“But...Mother...what about me?” Ricky sounded so distressed that suddenly Cathryn felt sorry for her, even if she was a spiteful witch.

  Monica smiled. “Why, darling, you can find your own husband. You’re a little too old to be living with Mommy, anyway, aren’t you? Cathryn has offered me the use of her apartment in Chicago and I just might take her up on it. Who knows? I may find a Yankee who just loves my accent.”

  Magnificently unconcerned, Monica continued down the stairs, then stopped and turned back to look at her daughter. “My suggestion to you, Ricky, is to stop playing games with that cowboy you’ve been teasing. You could do a lot worse than to take him up on what he’d like to offer you.” She continued on her way, leaving a thick silence behind her.

  Cathryn looked at Ricky, who was slumped against the railing as if she had been hit over the head. Perhaps she had, because Monica could never be accused of subtlety. “What was she talking about?” Cathryn asked. “Which cowboy?”

  “Nobody important,” Ricky mumbled, and walked slowly down the hall to her room.

  Feeling both battered and confused, Cathryn sought refuge in the kitchen with Lorna. She collapsed into a chair and propped her elbows on the table.

  “Ricky told Rule that I was going to sell the ranch,” she said baldly. “Rule jumped to the conclusion that the tale was true. We had an argument and I told him to feed himself; he’s probably thrown the tray against the wall. Then I had an argument with Ricky over Rule, and right in the middle of it all Monica told Ricky that she’s planning to leave the Bar D, and Ricky looked like someone had slapped her. I don’t know what’s going on anymore!” she wailed.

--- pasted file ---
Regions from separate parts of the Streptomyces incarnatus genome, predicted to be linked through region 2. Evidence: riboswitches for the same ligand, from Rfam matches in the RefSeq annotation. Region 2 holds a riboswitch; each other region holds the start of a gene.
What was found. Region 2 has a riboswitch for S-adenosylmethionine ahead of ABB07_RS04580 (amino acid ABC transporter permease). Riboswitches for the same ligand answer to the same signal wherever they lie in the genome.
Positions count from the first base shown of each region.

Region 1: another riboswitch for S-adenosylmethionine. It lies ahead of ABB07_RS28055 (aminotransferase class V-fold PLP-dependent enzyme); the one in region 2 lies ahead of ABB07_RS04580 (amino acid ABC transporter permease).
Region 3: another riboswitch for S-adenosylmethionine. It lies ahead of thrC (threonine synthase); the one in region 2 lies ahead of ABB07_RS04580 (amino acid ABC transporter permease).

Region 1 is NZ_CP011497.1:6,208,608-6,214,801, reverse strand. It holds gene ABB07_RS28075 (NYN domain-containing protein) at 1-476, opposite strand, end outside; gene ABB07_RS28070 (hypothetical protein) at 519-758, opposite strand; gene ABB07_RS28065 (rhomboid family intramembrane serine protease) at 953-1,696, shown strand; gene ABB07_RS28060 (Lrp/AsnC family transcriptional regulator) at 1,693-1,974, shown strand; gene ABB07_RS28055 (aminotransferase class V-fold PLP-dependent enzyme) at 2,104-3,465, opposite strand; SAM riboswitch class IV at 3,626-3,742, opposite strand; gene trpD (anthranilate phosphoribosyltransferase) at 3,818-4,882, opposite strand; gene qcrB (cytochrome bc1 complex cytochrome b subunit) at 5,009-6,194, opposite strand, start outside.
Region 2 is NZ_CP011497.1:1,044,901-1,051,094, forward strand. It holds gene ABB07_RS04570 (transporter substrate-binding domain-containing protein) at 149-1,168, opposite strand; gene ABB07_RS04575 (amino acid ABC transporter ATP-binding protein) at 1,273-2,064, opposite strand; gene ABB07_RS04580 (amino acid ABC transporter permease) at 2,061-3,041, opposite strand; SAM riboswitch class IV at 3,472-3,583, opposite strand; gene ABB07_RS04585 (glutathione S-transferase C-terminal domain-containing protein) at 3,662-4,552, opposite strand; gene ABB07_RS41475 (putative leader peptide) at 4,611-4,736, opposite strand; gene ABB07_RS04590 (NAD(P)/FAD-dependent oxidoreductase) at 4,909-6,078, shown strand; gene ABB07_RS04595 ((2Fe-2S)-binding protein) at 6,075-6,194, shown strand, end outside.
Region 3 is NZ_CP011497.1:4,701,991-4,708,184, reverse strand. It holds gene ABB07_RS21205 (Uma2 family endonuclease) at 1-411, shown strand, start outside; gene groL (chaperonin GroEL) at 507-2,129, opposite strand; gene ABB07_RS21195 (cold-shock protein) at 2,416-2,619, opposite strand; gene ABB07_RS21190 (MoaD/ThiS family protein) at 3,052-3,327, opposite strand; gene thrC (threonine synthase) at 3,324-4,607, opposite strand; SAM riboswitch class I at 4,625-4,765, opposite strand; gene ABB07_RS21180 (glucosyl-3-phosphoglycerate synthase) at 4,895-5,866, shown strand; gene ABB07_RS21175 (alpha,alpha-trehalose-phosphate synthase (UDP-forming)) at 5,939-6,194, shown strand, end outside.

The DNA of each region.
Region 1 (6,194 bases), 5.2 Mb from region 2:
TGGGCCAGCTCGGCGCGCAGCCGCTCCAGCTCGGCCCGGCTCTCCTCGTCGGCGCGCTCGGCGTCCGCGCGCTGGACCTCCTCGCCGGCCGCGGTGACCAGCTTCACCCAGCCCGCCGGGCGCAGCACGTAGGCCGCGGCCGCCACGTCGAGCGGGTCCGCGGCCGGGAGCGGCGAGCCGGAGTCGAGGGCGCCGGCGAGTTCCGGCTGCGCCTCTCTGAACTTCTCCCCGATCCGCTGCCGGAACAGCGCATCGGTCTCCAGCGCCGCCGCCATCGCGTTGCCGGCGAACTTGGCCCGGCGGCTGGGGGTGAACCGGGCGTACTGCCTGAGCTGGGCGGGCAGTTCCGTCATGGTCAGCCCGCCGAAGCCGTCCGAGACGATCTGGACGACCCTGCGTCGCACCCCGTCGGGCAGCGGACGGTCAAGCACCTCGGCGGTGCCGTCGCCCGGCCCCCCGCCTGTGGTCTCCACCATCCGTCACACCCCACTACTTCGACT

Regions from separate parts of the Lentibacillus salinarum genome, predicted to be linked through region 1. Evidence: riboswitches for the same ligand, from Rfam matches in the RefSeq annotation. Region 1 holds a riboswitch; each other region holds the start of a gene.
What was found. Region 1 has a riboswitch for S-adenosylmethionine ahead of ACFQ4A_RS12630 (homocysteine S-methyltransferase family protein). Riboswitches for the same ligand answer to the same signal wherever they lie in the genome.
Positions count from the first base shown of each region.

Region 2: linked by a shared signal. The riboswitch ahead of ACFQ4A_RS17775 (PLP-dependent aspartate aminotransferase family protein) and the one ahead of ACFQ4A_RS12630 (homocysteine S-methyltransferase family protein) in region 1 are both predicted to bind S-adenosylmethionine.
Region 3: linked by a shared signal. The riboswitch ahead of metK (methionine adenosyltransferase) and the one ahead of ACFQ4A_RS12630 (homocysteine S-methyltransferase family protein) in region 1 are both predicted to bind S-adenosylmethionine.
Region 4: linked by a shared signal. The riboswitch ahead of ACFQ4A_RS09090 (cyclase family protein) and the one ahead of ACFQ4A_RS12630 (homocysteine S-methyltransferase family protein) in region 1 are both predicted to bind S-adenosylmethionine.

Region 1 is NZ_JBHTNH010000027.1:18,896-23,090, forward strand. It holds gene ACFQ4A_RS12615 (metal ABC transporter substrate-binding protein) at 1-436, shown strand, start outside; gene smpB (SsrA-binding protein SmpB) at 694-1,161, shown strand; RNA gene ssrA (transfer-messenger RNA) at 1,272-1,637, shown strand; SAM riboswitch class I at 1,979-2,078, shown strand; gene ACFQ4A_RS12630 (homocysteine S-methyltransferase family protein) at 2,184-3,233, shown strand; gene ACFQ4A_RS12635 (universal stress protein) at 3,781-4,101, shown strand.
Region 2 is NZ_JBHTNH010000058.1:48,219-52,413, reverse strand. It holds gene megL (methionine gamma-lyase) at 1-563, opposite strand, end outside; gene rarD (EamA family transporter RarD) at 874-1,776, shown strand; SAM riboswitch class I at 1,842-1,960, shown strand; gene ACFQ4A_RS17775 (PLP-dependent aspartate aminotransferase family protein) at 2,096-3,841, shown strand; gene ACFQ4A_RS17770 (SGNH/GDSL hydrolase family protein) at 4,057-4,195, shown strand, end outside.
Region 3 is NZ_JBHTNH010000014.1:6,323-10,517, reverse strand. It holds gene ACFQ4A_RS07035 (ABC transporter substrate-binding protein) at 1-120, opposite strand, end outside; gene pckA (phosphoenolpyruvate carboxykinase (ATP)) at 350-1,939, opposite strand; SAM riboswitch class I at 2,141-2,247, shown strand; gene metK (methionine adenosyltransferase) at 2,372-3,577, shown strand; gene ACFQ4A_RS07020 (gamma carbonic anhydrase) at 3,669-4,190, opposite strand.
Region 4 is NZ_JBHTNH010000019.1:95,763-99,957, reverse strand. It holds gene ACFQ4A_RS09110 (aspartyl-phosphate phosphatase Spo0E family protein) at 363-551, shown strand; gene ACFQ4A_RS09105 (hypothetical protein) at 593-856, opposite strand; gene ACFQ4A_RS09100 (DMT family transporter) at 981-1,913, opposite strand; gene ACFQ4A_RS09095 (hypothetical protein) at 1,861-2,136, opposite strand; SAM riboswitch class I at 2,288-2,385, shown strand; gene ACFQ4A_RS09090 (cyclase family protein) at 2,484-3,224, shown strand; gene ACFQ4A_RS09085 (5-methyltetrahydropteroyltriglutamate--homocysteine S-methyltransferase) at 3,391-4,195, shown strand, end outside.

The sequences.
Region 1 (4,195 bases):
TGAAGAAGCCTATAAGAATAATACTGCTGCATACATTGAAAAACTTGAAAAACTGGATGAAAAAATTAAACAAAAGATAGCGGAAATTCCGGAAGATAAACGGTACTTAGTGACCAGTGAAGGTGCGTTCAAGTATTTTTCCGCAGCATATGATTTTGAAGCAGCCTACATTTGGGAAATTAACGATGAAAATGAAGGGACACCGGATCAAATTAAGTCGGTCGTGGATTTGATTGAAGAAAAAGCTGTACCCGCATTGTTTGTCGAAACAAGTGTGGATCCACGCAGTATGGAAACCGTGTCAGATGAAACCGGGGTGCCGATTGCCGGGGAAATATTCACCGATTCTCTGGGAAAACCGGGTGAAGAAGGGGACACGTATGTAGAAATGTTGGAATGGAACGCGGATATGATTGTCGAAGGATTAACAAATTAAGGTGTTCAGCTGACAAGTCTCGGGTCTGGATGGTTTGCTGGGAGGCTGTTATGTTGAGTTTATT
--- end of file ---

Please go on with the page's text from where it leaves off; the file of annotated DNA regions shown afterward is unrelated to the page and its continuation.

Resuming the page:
Lorna laughed. “Mostly what’s going on is that you’re so tired you’re functioning on willpower alone and nothing’s making a lot of sense to you right now. Monica and Ricky have argued all their lives; it’s nothing unusual. And Monica has always said that if you came back she was leaving. Ricky...well, what Ricky needs is a good, strong man who loves her and makes her feel like she’s worth something.”

  “I feel sorry for her,” said Cathryn slowly. “Even when I want to choke her, I feel sorry for her.”

  “Sorry enough for her to let her have Rule?” Lorna put in slyly.

  “No!” Cathryn’s response was immediate and explosive, and Lorna laughed.

bsp; “I didn’t think so.” She wiped her hands on her apron. “I suppose I’d better go upstairs and see to Rule, though if he hasn’t thrown the tray at the wall he’ll be sure to throw it at me when he sees I’m not you. Are you going to see him at all?”

  “I suppose I’ll have to,” Cathryn sighed. “But not right now. Let him cool down, and maybe then we can talk without yelling at each other.”

  After Lorna had gone upstairs, Cathryn sat at the table for a long while, staring at the homey, comfortable kitchen. It wasn’t only Rule who needed to cool down; her temper was at least as hot as his, and if she were being truthful with herself, she had to admit that he usually controlled his far better than she did hers.

  The back door opened and Lewis Stovall leaned his tall frame against the doorway. “Come on, Cathryn,” he cajoled. He’d dropped the “Mrs. Ashe” during the last few days and started calling her by her given name, which was only the logical thing to do considering how closely they had been working together. “There’s work to be done.”

  “Did Rule tell you to keep me so busy that I wouldn’t have the energy to do anything but work and sleep and look after him?” she asked suspiciously.

  His hard eyes crinkled at the corners as a tiny smile touched his face. “Tired, aren’t you?”

  “Punch-drunk,” she agreed.

  “It won’t be for much longer. Rule should be up and around next week, and he’ll probably be back in the saddle the week after that. I’ve seen him do it before.”